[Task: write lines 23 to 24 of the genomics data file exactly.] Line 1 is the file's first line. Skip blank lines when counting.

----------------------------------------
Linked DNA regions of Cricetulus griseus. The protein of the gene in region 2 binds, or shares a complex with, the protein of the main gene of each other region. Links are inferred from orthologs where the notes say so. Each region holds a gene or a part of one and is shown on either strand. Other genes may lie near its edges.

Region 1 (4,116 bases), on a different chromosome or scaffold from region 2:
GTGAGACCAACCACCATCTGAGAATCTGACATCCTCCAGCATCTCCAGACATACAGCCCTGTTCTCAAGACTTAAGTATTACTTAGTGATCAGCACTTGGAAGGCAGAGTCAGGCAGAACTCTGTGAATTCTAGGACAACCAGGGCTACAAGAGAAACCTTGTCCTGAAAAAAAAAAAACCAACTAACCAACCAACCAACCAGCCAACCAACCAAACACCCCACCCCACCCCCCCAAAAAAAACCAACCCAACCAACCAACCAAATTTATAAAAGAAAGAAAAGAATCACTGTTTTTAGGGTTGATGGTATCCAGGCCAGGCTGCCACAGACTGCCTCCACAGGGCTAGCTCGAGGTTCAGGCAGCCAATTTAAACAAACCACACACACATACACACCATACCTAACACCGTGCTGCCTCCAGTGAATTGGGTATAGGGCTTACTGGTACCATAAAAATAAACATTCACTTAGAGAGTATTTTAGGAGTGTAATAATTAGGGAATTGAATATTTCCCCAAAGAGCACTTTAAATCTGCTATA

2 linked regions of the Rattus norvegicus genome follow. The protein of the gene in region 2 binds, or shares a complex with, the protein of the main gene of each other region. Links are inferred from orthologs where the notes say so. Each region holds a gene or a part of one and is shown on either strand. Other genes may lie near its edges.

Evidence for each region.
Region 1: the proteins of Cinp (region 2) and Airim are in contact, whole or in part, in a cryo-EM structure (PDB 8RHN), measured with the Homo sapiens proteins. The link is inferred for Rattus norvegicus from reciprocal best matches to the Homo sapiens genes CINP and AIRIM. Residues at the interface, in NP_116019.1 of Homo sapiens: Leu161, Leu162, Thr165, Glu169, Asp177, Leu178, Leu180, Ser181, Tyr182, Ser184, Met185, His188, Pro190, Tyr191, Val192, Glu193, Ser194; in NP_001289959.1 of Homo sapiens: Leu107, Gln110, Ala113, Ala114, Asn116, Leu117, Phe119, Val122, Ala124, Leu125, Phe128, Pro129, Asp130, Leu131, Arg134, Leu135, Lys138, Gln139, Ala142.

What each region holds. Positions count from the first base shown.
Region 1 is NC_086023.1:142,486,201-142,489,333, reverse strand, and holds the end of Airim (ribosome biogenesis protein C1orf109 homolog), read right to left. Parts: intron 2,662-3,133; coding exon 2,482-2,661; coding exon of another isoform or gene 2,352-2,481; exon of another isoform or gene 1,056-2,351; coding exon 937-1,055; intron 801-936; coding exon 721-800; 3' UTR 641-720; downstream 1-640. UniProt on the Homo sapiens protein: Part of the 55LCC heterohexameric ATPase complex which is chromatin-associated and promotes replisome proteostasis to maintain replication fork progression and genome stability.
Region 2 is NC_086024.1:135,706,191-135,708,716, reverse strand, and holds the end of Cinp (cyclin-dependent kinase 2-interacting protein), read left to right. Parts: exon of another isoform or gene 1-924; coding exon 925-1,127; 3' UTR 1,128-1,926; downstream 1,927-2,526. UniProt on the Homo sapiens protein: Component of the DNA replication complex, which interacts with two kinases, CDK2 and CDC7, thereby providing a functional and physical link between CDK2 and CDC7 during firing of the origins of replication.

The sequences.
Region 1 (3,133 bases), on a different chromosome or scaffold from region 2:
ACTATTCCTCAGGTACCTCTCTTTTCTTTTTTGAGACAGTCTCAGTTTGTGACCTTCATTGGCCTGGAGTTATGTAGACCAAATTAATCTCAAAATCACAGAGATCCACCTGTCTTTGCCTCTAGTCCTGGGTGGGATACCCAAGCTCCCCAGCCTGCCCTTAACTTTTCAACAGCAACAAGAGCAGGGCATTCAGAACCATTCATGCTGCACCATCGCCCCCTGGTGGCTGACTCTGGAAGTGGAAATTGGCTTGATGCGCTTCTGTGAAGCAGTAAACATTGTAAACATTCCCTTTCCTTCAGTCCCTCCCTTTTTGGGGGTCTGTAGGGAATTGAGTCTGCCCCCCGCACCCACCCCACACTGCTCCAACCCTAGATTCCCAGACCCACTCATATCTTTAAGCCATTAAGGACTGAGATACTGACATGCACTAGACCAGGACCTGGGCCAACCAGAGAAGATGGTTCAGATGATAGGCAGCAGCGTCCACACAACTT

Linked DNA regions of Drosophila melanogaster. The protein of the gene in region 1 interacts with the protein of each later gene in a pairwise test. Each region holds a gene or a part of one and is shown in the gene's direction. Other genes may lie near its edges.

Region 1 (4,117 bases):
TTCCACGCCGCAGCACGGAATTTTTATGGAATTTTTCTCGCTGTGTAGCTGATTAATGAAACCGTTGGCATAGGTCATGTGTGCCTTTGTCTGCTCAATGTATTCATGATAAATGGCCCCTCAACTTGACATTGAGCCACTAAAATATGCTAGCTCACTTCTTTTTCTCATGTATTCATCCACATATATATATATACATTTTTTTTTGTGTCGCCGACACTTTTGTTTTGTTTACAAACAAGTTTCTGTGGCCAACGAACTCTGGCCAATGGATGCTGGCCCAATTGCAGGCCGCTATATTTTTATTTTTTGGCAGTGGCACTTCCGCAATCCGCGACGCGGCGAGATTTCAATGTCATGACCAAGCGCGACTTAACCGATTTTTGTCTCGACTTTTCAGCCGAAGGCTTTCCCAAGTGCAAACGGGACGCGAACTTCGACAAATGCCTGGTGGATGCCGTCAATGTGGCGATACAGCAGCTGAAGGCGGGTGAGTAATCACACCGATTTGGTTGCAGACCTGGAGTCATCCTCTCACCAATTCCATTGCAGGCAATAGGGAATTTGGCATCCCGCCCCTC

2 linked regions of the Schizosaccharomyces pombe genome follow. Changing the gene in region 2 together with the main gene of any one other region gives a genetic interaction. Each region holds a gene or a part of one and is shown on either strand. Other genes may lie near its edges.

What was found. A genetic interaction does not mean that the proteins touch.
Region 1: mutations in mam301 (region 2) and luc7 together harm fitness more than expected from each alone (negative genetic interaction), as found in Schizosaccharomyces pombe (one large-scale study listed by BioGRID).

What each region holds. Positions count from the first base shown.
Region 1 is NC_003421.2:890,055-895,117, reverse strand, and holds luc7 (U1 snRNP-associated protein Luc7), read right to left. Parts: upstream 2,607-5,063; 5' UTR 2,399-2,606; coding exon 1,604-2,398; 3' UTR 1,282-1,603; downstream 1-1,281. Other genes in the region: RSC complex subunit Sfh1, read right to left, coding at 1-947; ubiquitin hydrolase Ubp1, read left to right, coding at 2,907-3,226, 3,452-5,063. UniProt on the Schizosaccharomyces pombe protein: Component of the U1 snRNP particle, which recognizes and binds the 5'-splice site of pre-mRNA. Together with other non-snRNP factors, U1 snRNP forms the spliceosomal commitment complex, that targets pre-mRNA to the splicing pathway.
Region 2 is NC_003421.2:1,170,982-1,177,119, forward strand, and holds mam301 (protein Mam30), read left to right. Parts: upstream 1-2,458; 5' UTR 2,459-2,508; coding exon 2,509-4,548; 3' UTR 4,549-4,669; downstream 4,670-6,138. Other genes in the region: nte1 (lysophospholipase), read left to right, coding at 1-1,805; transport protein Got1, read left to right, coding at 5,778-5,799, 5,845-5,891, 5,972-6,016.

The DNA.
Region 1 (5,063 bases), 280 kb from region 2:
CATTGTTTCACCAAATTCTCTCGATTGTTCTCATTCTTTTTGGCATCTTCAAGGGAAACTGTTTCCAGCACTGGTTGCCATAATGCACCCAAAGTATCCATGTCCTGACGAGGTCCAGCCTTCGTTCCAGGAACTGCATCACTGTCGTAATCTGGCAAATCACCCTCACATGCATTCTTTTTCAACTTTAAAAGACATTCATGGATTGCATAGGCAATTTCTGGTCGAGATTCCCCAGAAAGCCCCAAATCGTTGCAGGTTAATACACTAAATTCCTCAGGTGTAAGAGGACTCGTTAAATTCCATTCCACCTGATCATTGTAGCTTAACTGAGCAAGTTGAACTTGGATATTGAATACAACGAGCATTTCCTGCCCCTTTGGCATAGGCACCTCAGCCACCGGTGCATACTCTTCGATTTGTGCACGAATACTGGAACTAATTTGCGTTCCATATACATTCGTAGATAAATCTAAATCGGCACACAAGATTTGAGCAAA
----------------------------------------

Region 1 (5,063 bases), 280 kb from region 2:
CATTGTTTCACCAAATTCTCTCGATTGTTCTCATTCTTTTTGGCATCTTCAAGGGAAACTGTTTCCAGCACTGGTTGCCATAATGCACCCAAAGTATCCATGTCCTGACGAGGTCCAGCCTTCGTTCCAGGAACTGCATCACTGTCGTAATCTGGCAAATCACCCTCACATGCATTCTTTTTCAACTTTAAAAGACATTCATGGATTGCATAGGCAATTTCTGGTCGAGATTCCCCAGAAAGCCCCAAATCGTTGCAGGTTAATACACTAAATTCCTCAGGTGTAAGAGGACTCGTTAAATTCCATTCCACCTGATCATTGTAGCTTAACTGAGCAAGTTGAACTTGGATATTGAATACAACGAGCATTTCCTGCCCCTTTGGCATAGGCACCTCAGCCACCGGTGCATACTCTTCGATTTGTGCACGAATACTGGAACTAATTTGCGTTCCATATACATTCGTAGATAAATCTAAATCGGCACACAAGATTTGAGCAAA